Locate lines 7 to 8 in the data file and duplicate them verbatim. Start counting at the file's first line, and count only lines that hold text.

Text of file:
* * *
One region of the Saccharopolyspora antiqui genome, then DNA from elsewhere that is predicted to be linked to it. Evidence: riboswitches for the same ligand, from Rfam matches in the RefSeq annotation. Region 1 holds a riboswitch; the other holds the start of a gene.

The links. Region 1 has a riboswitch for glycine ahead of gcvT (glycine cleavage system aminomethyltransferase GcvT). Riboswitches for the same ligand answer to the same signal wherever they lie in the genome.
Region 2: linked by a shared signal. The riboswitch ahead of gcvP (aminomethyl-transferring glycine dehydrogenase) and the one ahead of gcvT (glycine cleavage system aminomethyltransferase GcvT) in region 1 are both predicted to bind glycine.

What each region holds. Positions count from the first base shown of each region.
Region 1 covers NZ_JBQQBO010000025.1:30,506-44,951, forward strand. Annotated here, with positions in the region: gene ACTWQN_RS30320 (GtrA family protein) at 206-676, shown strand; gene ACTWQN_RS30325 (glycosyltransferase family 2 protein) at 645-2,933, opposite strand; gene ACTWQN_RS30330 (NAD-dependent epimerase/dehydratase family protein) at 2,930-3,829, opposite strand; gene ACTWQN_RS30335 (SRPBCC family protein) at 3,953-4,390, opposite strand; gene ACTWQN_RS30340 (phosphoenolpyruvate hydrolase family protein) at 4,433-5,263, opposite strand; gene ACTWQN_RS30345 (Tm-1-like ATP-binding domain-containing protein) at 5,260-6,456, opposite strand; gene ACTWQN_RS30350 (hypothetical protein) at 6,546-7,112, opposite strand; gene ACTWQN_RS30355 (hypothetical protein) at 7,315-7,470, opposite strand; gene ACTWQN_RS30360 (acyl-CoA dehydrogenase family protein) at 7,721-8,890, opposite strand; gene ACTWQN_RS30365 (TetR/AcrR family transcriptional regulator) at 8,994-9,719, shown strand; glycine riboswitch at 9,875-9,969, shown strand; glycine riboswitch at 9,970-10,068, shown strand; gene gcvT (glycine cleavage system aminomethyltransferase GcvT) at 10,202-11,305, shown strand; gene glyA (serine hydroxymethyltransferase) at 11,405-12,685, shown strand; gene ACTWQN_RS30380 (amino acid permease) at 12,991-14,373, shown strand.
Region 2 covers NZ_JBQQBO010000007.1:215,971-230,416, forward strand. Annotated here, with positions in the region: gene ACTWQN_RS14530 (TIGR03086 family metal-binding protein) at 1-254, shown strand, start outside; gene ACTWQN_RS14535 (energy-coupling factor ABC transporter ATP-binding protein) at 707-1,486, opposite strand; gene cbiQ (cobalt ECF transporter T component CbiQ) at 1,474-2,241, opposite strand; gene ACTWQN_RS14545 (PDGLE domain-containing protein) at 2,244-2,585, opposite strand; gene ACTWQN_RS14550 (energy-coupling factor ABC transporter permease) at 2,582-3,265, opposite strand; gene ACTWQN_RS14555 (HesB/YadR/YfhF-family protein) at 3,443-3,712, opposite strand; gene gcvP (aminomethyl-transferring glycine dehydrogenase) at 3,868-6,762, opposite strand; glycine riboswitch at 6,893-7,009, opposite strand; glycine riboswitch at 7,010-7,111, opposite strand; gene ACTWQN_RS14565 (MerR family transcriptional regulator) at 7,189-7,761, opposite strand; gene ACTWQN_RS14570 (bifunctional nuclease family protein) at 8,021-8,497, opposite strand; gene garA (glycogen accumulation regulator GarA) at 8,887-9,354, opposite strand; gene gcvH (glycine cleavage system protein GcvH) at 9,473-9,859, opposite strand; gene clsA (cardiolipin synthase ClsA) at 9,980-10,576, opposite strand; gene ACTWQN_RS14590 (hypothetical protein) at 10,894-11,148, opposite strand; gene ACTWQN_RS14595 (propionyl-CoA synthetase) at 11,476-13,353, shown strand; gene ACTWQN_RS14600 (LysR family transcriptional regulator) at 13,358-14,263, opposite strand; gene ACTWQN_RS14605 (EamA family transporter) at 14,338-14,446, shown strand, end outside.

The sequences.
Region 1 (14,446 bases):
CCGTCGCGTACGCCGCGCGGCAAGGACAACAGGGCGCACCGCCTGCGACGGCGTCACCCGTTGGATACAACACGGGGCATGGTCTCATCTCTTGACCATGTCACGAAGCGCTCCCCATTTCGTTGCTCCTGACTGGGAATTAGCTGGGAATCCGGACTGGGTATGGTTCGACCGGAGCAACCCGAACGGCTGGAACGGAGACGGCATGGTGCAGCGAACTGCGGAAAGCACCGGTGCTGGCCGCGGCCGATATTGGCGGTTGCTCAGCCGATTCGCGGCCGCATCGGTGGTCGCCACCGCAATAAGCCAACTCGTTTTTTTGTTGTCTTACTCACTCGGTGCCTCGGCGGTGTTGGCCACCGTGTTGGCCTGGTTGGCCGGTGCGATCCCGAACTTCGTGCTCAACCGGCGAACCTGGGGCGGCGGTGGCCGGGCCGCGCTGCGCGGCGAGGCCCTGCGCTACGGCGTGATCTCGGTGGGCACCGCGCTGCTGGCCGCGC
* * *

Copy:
The sequences.
Region 1 (14,446 bases):